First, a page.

I still think Paolini’s Inheritance was a disappointment.

So a few months back I mentioned in a book review that I rated the book I was reviewing a “lavish 7/10, the same score that I gave to the disappointment that was Paolini’s Inheritance.”  So as you might imagine I caught a substantial amount of backlash from Paolini lovers for daring to impeach the hallowed fourth episode of the Eregon saga. So instead of returning their knee-jerk defence of  the book with a knee-jerk defence of my own, I decided that, what the heck it’s been a few years since I’ve read the Inheritance cycle, I’ll read it again  to make sure that I didn’t miss anything the first time around.

And the results are….that I still think that the fourth novel of the cycle was a big disappointment.  I mean don’t get me wrong, it was entertaining and well- presented etc. etc. The problem that I have is that it simply doesn’t answer so many of the questions that it puts forth.

Let me name the the most obvious points of interest:

1.  Why didn’t Shruken or Galbatorix just destroy the Varden

If Galbatorix was able to kill Glaedr and Oromis from across the country then he definitely could have destroyed the Varded at any point in their insurrection with ease. He knew that their campaign would lead to massive casualties both on their own side as well as his, so it’s not as if he was reluctant to kill people.It’s also not as though he didn’t care about them, as he went to great extents to counter them. At the final battle at Urubaen Shruken alone could have destroyed every single one of the Varden in minutes, and Galbatorix could have been done with it.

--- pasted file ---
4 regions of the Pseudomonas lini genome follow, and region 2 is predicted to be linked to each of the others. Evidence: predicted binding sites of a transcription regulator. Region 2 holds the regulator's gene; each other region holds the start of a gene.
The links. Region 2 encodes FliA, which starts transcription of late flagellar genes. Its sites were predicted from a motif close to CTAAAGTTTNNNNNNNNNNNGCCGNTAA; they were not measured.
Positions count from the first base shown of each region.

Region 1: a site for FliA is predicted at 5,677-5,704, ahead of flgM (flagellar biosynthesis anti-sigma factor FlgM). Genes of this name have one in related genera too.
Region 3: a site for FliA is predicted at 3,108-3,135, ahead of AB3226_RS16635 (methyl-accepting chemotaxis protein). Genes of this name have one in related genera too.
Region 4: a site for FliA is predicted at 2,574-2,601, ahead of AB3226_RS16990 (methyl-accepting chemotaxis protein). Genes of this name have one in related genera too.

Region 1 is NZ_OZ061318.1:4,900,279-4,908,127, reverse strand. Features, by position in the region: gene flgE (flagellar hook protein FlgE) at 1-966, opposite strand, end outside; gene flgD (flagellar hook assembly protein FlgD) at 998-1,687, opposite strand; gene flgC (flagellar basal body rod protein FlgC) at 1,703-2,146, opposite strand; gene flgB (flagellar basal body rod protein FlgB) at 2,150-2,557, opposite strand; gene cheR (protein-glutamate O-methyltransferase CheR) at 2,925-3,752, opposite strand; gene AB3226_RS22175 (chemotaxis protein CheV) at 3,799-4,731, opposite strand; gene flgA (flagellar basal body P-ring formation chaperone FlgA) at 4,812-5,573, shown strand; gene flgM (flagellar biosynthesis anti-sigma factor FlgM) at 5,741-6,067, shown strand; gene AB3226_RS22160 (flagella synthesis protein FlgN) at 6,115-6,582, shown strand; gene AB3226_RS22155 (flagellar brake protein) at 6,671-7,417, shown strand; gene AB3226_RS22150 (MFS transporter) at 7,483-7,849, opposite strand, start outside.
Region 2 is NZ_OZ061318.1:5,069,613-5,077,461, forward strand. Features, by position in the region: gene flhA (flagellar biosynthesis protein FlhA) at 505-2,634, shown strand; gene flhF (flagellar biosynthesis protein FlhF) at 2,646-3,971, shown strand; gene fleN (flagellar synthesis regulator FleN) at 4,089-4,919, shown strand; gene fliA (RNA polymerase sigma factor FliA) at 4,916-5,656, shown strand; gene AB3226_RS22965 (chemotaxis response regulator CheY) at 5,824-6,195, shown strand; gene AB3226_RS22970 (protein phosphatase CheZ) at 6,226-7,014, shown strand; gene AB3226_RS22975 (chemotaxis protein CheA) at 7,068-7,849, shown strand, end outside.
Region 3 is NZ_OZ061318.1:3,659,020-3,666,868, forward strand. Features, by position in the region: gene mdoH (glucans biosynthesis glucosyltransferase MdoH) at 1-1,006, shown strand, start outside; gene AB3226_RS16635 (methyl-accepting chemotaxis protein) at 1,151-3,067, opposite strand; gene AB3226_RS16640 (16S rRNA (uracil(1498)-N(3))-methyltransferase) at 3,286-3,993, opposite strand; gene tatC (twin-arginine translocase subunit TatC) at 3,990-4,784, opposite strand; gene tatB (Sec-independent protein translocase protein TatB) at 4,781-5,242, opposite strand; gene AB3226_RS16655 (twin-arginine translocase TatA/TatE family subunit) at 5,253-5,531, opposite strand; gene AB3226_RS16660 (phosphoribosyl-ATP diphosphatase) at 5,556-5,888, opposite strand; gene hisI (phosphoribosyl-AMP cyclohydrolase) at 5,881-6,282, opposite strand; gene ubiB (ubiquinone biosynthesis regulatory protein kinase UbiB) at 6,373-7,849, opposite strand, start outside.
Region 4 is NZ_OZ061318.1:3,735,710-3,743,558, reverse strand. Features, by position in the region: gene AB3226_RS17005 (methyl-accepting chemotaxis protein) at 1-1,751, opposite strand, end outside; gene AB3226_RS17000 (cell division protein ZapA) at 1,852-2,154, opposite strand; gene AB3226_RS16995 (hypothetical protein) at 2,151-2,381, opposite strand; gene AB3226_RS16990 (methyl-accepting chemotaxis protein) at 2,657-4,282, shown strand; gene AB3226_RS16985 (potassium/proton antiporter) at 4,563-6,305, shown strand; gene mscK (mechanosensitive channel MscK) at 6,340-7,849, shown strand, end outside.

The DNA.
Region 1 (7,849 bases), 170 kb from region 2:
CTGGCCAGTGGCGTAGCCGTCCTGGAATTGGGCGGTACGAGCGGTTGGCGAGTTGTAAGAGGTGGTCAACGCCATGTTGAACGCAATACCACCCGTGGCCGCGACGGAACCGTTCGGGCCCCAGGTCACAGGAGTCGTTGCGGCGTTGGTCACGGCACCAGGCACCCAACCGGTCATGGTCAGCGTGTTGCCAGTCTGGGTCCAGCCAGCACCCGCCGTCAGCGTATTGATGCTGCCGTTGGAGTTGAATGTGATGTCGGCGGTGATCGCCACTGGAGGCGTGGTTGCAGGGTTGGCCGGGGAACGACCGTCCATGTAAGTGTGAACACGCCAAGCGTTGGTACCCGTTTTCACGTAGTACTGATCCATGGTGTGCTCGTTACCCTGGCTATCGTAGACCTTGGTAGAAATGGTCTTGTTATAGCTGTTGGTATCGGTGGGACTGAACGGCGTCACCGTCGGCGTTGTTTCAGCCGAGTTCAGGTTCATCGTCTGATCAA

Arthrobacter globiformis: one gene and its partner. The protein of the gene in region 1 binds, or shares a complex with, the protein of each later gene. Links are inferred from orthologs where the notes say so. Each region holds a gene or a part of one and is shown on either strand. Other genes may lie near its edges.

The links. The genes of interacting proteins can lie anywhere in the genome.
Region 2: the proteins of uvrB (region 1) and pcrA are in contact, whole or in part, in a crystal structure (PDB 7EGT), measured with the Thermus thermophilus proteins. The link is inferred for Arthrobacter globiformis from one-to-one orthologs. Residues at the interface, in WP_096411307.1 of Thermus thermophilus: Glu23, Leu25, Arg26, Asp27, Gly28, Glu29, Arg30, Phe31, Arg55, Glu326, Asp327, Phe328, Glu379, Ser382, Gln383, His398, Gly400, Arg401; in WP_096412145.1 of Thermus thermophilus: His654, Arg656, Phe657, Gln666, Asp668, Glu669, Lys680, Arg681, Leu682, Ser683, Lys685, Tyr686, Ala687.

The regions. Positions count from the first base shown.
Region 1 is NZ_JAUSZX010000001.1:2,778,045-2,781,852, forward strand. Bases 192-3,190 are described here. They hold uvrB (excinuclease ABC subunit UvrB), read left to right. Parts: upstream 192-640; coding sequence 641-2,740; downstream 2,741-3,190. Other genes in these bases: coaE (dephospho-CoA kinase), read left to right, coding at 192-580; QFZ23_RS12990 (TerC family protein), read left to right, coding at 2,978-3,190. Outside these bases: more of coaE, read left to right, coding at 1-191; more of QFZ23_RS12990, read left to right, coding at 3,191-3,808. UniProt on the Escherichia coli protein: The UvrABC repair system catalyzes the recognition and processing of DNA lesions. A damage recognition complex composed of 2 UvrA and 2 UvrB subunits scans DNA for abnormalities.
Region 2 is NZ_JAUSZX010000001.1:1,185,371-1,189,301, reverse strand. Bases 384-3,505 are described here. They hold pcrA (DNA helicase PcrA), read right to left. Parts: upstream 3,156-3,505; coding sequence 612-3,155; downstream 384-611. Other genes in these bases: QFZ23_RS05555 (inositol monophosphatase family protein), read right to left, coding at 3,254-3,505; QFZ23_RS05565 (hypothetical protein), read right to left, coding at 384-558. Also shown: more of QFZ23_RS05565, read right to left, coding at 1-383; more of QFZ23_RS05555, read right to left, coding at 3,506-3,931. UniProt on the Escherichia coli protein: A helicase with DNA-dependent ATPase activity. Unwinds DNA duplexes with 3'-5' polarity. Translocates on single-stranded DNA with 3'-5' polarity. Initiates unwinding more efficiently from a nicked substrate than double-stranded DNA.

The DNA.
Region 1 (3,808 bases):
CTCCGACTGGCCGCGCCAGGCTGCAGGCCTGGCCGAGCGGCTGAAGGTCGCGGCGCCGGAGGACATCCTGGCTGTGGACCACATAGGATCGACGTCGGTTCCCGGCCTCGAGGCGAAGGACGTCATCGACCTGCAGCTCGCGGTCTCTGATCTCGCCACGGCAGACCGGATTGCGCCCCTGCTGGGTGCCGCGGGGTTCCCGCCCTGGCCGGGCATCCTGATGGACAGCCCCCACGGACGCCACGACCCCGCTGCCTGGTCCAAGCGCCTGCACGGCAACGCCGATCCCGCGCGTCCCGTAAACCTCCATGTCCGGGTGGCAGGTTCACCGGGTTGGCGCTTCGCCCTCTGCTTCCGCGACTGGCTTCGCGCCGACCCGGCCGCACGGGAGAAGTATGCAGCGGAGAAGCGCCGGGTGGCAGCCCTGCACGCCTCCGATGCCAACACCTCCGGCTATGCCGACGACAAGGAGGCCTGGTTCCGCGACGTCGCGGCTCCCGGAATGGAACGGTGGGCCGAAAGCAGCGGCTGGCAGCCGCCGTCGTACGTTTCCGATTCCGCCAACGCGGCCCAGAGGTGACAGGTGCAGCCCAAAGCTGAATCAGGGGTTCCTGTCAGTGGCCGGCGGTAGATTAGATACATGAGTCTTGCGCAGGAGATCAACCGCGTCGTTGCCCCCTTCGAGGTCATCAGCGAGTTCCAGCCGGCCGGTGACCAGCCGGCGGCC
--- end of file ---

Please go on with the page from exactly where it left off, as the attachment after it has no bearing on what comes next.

This brings us to the next point.

2. What was the point of the traps?

Inside of Urubaen, Galbatorix set up several traps and custom tailored them to KILL those in Eragon’s party. What? Why would he do that?  Firstly, he didn’t want to kill Saphira or Eragon, and secondly he knew all about the witch-child Elva’s ability to sense the pain felt by those about her in the short-term future. Why would the king have gone to the trouble of it if he knew they would not work? There are literally dozens of ways in which he could have countered Elva’s abilities and Eragon’s to boot, especially since he held the name of the ancient language. He knew enough to capture the rest of the elves in Eragon’s party later on by simply not causing them pain with his traps.